The recent POODLE attack (Padding Oracle On Downgraded Legacy Encryption) exploits a vulnerability of an older version of SSL (SSLv3) by performing a padding oracle attack — and thereby allowing a man-in-the-middle scenario.
To be vulnerable, both client (browser) and server have to support SSLv3. If either one does not support or has disabled the protocol, this vulnerability cannot be exploited. This tiny article shows you how to disable SSLv3 in Firefox — thereby effectively making your browser POODLE-safe.
To check if you are vulnerable, go to “poodletest.com” (site now defunct, July 2019) and check the image of the poodle:
If the poodletest-site site shows the above image, it means you could be attacked. All you have to do to fix this issue is to tell Firefox to only use TLSv1 and above. Unfortunately, there is no option in the frontend to do that, so you have to revert to the key/value configuration. Type about:config in the browser and change the security.tls.version.min option to 1:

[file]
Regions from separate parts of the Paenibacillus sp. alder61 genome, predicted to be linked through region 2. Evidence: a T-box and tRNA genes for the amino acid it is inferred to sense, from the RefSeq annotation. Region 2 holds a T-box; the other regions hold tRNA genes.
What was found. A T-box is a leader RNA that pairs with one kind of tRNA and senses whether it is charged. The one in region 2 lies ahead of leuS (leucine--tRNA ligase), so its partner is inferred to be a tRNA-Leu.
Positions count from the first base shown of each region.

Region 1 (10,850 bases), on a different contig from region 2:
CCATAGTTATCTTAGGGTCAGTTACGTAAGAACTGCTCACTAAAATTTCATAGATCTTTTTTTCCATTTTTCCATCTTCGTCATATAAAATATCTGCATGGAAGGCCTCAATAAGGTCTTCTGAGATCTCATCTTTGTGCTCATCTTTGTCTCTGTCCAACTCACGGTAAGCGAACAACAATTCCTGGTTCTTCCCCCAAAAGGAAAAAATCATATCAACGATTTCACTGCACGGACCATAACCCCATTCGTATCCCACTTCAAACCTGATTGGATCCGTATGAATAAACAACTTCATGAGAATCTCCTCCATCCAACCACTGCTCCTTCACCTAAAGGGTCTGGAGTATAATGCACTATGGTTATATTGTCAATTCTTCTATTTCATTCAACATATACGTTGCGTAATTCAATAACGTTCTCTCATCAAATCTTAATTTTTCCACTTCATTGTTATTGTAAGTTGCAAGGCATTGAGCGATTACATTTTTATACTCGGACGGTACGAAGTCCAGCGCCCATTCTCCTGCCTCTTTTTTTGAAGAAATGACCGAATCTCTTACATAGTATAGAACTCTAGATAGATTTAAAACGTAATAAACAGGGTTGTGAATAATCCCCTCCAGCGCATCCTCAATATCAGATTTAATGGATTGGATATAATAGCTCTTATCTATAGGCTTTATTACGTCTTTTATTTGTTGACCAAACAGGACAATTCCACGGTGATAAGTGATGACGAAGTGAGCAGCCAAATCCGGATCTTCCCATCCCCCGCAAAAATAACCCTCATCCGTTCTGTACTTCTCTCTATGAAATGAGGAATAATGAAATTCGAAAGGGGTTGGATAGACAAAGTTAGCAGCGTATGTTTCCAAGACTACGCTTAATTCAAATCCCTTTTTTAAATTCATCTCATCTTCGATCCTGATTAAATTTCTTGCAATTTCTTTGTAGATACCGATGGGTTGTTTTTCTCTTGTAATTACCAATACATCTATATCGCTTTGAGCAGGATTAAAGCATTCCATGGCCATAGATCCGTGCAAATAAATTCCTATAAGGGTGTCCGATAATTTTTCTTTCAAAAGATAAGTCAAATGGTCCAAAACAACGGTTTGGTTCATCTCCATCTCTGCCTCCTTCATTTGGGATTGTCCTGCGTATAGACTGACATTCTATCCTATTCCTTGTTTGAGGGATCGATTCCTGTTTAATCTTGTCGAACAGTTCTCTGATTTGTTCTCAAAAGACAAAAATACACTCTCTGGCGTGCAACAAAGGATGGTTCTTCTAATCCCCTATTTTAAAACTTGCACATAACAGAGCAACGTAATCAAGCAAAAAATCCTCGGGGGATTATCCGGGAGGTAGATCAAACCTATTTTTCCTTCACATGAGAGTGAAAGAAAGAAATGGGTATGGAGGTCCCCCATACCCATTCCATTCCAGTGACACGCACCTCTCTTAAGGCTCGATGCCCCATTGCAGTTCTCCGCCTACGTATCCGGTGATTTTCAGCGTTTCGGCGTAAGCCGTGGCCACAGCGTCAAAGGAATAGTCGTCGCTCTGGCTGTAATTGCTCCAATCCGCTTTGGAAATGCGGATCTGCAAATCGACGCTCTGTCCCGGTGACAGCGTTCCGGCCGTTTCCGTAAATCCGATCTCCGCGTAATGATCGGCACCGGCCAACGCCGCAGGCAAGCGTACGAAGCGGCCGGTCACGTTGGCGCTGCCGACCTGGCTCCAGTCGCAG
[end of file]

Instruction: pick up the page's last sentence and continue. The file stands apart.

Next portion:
Done! After a browser restart, you’ll see that you’re not vulnerable anymore, because Firefox will not connect to sites with SSLv3 anymore:
A. About this post
I’m trying a new section for my blog. I call it Code Snippets. It’ll be very short, code-focused posts of things I recently discovered or find fascinating or helpful. I hope this helps.